MPs can jump the queue and bring in up to four guests, to the anger of those being forced to wait. Among those visiting yesterday were Business Secretary Jacob Rees-Mogg (left) and Shadow Deputy Prime Minister Angela Rayner (right) 

Paying respects: Phillip Schofield and Holly Willoughby cut sombre figures today as they were pictured at Westminster Hall

People at Southwark Park join the holding area before queue to see the Queen’s lying in state today

Inside the park, a crowd formed in the holding pen next to the main queue as people begged to be let in. Security teams were allowing 100 people at a time from the holding area to join the main queue every ten to 15 minutes.

But outside the park, some people waited in the street with no idea of when they might be able to even join the queue.

The Government said in an update just before 10am: ‘Southwark Park has reached capacity. Entry will be paused for at least 6 hours. We are sorry for any inconvenience. Please do not attempt to join the queue until it re-opens.’

Just after 12pm, the Government also said the accessible queue was now ‘at capacity for today and entry for allocation of wristbands is currently paused’, adding that those with wristbands and entry times will still get in. 

But then at 1pm, the entrance to Southwark Park reopened despite the Government still saying that the queue has been paused. The gates were originally shut as queue attendants sought to deter new arrivals. However a second queue quickly began to form outside the park along Jamaica Road, leading attendants to reopen the gate. 

A Number 10 spokesman directed questions to the Department for Digital, Culture, Media & Sport, but said it was ‘the case that what DCMS have done is they’ve temporarily paused the queue for at least six hours after it reached maximum capacity.

‘That has always been part of our planning and that is to make sure as many as people as possible in the queue can enter the Palace of Westminster. But we keep it under review and there will be further updates from DCMS.’

The spokesman would not state what number of people represented ‘maximum capacity’ for the queue.

As Beckham approached Westminster Hall, he told Sky News: ‘This day was always going to be a difficult day. Our thoughts are with the family, it’s very special to hear all of the stories from people here. The most special moment for me was to receive my OBE. I took my grandparents with me who were huge royalists. I was so lucky that I was able to have a few moments like that in my life to be around Her Majesty. It’s a sad day, but a day to remember.’

Beckham added that it ‘meant so much’ to sing the National Anthem before England matches, and told ITV News: ‘I thought by coming at 2am it was going to be a little bit quieter, but I was wrong, everybody had that in mind. But the people here, all ages, there was an 84-year-old lady walking around, a 90-year-old gentleman walking around. Everybody wants to be here to be part of this experience and to celebrate what Her Majesty has done for us.’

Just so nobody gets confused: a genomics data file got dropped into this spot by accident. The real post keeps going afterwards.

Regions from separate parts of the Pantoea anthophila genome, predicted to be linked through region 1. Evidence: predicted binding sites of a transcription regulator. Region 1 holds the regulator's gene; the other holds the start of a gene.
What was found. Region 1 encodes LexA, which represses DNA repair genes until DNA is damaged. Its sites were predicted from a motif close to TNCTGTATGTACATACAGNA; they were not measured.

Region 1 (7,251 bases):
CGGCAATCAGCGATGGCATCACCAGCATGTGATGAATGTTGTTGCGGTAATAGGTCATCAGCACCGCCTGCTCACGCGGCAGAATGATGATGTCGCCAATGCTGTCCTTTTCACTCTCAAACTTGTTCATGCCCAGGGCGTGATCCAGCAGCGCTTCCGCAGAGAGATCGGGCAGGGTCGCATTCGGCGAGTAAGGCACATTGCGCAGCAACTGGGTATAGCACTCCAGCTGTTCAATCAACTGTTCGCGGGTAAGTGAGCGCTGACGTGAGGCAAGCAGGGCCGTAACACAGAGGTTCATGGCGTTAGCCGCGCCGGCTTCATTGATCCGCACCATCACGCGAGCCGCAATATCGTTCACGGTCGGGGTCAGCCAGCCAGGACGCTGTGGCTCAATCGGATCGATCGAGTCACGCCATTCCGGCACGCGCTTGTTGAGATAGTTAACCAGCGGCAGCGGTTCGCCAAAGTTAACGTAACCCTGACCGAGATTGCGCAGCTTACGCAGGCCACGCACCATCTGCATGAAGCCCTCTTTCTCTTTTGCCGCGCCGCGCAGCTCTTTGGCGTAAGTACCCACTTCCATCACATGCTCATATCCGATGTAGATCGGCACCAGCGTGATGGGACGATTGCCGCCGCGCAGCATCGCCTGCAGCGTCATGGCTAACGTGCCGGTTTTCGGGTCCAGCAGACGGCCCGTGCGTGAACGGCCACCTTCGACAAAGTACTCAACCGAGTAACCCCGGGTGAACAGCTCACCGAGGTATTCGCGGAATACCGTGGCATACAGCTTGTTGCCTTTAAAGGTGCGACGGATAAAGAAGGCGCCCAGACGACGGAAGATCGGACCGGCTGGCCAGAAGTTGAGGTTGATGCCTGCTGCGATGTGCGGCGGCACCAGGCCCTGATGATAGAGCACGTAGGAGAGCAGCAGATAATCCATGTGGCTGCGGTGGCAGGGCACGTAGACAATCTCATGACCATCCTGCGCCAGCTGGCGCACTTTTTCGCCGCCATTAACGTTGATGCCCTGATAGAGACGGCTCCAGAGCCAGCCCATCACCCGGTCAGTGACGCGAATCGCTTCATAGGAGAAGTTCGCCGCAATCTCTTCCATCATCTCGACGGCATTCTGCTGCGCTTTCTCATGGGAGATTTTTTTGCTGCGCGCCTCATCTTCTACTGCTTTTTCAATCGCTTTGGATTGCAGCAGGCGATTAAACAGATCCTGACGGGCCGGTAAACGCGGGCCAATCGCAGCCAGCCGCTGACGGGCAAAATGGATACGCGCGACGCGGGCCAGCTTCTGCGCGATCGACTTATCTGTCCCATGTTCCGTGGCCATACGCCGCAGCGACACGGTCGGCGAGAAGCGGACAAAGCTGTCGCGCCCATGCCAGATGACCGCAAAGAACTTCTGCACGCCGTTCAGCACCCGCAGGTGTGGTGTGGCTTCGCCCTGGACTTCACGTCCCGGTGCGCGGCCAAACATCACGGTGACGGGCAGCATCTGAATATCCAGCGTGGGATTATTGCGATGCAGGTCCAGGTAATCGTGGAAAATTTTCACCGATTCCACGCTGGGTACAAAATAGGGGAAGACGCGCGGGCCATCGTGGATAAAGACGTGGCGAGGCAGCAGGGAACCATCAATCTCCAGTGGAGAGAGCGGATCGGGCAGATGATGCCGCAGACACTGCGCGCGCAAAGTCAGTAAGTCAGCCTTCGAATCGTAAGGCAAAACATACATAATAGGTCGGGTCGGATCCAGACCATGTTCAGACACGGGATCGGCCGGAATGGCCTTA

Images shared on Twitter this afternoon showed many people trying to capture a picture of Beckham as he waited at the front of the line. Twitter user Jules Birkby from Leeds said Beckham was ‘just a few lines behind us in the snake’. Ms Birkby, who was queueing with her mother, tweeted: ‘The Queue is now full of people trying to photograph David Beckham and forgetting to actually move onwards. It’s madness! I feel a bit sorry for him, but he’s taking it very well. It’s made me almost forget that we’ve been in The Queue almost TWELVE HOURS though.’

A fellow mourner said: ‘He was chatting happily to people around him about the times he met the Queen. I think we were all stunned to see him here given how famous he is. He had his cap pulled down so I think he was trying to keep a low profile.  I didn’t recognise him straight away but he was a lovely bloke, happy to talk. Clearly he was in the queue for some time, perhaps since the early hours like myself. He was obviously keen to pay his respects to the Queen and felt he should join the rest of us rather than use the VIP line which goes down much quicker.’

While some questioned whether Beckham had actually been queuing up, one woman tweeted: ‘My friend’s mum says he joined the queue at about 2am. He’s bought the people around him donuts! The guys a ledge.’

It comes as figures from the London Ambulance Service (LAS) show that 435 members of the public have been treated along the route of the queue to see the Queen lying in state and surrounding areas over the past two days.

Some 291 people along the route of the line and nearby in London were given medical assistance on Wednesday, with 17 needing hospital treatment. A further 144 people were treated yesterday, with 25 people being taken to hospital. The LAS said the majority of incidents attended were faints and collapses, resulting in head injuries.

Initially there was confusion around the closure of the queue at Southwark Park. Thousands of mourners were still filing through the gate at 11am, despite instructions from the Government that the queue was paused until 4pm.

A sign in Bermondsey today informing people that the queue for the Queen’s lying in state is temporarily paused

Queuing for the lying in state of Queen Elizabeth II this morning at Southwark Park in London